HE became the first Clare hurler in six years to be honoured with an All Star award last winter, but Whitegate wing-back Brendan Bugler is almost embarrassed when you bring it up.
"Obviously, it was nice to get, but this is a totally new year with much bigger goals ahead," he stresses.
"It meant a lot, especially to my family, and it's probably something that I'll appreciate more in years to come, but right now I'm just after medals with the boys."
Tomorrow's Allianz Division 1A relegation battle with Cork is all that is consuming Bugler and Davy Fitzgerald's Clare right now – and with good reason.
Having made the jump from Division 1B last year, which earned them a league semi-final clash against Kilkenny, the Banner county desperately want to avoid an immediate drop back down.
As Clare selector Louis Mulqueen pointed out this week, the younger your inter-county hurling squad, the more you need to be mixing with the game's tiny elite, so getting relegated again would be a big setback to Clare's development and ambitions.
Bugler's barnstorming performances from right half-back last year not only earned him that prestigious All Star, but also marked him out as one of their new leaders.
However, a new job in the midlands this year finds him living far from home. The University of Limerick graduate is now teaching woodwork and technical drawing in Colaiste Iosagain in Portarlington – Laois football heartland.
But living in Portlaoise, where he shares a house with Offaly and Birr hurler Sean Ryan, means he's never short of hurling conversation. It has given him quite a commute to county training, but Bugler is not complaining.
"The job is great, I'm really enjoying it and the road is good; the lads (based) in Cork have a much tougher drive to training than me," he insists. "I go up and down on Tuesday nights, I'm home on Friday night anyway and I can do my gym work locally in Portlaoise, so it's really not a problem."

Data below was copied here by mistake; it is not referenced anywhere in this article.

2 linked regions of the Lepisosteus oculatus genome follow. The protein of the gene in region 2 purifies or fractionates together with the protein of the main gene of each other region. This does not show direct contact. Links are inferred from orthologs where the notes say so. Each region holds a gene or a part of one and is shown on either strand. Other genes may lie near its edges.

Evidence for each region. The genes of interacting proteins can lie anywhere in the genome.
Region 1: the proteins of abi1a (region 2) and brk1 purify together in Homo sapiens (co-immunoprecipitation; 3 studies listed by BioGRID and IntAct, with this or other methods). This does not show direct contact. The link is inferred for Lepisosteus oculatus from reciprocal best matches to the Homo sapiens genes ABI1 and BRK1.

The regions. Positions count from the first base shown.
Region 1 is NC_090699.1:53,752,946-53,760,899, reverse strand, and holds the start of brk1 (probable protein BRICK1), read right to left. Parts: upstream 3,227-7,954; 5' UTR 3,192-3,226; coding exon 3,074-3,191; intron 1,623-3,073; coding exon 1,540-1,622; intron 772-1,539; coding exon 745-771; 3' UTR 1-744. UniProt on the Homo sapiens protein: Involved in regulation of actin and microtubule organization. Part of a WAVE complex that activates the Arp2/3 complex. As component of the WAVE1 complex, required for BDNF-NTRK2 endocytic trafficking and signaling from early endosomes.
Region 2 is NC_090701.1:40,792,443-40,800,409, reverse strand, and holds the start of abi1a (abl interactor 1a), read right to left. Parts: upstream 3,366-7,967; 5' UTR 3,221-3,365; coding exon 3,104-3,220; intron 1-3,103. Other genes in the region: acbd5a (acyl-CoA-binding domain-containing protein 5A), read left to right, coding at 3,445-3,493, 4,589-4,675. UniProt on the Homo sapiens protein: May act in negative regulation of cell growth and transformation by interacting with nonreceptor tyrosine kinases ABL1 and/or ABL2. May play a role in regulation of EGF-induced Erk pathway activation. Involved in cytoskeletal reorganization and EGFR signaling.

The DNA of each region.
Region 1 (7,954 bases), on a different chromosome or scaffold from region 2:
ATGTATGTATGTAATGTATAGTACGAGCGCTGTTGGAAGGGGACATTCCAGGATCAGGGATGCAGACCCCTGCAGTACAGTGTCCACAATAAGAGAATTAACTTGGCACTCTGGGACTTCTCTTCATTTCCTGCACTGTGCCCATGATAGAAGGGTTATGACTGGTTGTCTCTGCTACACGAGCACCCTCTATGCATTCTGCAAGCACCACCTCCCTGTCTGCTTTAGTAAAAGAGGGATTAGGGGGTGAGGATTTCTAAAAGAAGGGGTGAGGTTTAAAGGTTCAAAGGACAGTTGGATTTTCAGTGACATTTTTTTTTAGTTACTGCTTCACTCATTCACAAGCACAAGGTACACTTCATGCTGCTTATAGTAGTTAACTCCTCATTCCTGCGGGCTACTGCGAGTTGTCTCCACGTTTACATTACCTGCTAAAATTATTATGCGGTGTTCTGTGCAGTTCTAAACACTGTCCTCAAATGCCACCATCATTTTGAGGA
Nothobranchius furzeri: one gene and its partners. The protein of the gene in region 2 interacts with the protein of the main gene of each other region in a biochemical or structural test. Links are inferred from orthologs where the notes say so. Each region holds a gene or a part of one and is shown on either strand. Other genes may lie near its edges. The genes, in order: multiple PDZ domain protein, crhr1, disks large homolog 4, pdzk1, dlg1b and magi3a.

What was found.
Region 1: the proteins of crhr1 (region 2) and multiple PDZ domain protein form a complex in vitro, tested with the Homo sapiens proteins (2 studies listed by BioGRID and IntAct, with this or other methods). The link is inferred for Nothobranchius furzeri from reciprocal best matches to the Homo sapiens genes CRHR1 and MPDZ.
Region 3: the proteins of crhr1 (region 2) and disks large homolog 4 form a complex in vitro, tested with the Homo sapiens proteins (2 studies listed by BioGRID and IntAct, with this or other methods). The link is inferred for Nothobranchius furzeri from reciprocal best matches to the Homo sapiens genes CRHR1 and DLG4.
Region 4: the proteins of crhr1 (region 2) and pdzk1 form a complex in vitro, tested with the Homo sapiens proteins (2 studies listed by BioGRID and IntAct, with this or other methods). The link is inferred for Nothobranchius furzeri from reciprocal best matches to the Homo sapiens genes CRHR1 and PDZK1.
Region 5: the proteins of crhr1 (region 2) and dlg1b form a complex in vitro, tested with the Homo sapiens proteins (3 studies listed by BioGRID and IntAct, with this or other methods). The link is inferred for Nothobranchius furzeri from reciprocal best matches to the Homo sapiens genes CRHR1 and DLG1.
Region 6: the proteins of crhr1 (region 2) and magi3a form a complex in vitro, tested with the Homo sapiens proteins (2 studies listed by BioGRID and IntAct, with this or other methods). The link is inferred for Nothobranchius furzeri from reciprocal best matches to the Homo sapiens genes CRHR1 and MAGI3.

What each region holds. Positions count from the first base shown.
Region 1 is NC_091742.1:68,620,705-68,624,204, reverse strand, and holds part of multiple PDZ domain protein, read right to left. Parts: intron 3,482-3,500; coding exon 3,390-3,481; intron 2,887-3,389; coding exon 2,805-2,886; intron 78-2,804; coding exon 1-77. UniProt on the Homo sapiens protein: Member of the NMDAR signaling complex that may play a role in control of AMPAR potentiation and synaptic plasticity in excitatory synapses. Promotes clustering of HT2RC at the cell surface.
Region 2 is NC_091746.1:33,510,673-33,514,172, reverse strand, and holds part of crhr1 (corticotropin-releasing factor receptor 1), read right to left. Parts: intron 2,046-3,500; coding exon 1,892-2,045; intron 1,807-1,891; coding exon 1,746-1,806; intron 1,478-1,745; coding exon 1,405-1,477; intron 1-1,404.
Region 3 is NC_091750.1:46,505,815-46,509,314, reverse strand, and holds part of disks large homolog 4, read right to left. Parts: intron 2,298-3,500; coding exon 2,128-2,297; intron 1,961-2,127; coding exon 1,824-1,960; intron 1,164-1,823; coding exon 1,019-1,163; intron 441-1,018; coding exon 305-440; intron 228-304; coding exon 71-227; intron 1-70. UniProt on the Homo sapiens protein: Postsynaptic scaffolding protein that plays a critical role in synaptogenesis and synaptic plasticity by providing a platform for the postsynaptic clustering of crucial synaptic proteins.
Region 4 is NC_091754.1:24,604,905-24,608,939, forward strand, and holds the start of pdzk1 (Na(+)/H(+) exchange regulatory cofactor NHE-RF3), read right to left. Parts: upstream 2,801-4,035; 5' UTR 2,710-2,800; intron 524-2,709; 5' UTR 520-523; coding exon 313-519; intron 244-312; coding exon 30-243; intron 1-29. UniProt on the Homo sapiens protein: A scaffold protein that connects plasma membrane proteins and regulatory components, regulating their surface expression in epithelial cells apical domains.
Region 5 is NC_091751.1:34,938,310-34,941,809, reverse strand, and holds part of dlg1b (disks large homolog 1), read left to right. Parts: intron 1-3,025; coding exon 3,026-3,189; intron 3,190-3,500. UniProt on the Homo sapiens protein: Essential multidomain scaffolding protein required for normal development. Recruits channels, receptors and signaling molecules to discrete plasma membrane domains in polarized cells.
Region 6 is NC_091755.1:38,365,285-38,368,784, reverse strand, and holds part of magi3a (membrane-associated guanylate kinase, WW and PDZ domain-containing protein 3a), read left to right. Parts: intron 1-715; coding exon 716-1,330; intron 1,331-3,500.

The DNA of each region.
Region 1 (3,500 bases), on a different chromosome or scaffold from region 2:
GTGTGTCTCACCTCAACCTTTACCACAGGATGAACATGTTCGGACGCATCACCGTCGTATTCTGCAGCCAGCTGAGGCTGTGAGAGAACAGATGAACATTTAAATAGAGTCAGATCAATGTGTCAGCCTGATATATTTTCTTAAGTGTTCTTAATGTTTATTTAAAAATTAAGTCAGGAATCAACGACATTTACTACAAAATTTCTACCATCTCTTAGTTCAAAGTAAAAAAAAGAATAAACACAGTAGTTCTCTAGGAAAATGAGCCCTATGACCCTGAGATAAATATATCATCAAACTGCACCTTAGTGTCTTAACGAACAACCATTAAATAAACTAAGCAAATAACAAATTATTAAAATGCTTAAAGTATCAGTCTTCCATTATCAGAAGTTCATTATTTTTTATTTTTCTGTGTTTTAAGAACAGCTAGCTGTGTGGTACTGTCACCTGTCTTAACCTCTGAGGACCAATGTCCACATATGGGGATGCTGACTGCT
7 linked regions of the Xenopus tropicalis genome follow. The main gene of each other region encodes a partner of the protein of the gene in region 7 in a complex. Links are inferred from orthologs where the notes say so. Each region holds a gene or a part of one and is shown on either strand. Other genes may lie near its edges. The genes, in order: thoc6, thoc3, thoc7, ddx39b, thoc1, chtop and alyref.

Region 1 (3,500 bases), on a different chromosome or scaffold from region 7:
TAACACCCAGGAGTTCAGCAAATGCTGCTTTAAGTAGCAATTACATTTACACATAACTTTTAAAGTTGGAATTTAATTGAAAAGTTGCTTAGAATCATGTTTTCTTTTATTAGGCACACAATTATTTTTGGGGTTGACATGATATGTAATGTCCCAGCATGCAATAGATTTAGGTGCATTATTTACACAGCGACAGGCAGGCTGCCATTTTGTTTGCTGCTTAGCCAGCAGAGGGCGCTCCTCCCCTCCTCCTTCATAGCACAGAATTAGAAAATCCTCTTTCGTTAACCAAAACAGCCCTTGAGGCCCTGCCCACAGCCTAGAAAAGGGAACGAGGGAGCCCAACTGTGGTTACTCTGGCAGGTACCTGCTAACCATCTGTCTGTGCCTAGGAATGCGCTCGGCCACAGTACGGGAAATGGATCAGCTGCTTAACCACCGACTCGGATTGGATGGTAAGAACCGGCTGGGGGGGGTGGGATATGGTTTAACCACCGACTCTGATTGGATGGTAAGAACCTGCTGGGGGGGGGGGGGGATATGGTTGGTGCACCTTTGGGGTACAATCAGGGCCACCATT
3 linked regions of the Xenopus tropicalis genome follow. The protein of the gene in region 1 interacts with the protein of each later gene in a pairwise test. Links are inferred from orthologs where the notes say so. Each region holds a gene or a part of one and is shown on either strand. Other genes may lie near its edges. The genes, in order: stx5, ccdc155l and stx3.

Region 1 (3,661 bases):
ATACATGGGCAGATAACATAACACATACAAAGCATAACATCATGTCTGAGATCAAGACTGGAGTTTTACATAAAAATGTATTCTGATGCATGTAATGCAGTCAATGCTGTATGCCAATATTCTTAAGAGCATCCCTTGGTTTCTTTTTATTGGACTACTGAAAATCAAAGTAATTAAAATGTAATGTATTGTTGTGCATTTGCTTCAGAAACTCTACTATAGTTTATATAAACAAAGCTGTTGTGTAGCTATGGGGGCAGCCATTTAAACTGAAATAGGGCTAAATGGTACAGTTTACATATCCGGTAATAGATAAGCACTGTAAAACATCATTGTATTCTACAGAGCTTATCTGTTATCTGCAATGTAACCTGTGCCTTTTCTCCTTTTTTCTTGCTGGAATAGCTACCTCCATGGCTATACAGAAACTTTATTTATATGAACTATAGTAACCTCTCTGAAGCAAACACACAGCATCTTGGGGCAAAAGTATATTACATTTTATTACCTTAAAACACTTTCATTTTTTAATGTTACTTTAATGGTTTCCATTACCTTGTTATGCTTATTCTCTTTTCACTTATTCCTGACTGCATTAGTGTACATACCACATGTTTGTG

Even if it was, you get the feeling that 'Bugs', as his team-mates call him, wouldn't moan, so great is his enthusiasm for the game and his county.
Unlike many of his younger team-mates who have had U-21 and minor success, playing for the Banner has, as yet, yielded him little glory. But he did pocket a Fitzgibbon medal in 2011, when he was part of a star-studded UL team that included Kilkenny's Kieran Joyce and PJ Delaney, Offaly's Shane Dooley and Brian Carroll, Cork's Pa Cronin, Galway's David Burke, Tipp's Paddy Stapleton and Limerick's Seamus Hickey.
Bugler is not a huge fan of the current six-team league format, which makes it hard for teams to experiment because of the cost of the tiniest slip-up.
Clare have stuttered twice – they were beaten by a late Waterford free first time out and pipped by a point by Kilkenny – but it was their victory over Cork which has most resonance now.
They made a sensational second-half comeback down in Pairc Ui Rinn, causing the sceptics to argue that Clare will hardly repeat the dose tomorrow.
"We certainly don't see it like that," Bugler says. "That league game will have no effect on what will happen between us now.
"We could have been beaten the last day. Cork didn't take all their chances and missed a few goals and then we just got into it, scored 10 points, got the momentum and got more confidence in attack."
After leading the table, Clare's subsequent loss to Kilkenny and a particularly heavy defeat by Tipp last time out has once again raised questions about their maturity and resilience.
And Bugler, tellingly, says the latter wasn't just immediately wiped from the memory bank.
"Tipp hurled very well against us, but you don't just try to forget it, you actually try to use it because if you're not learning from your mistakes, then you're not improving."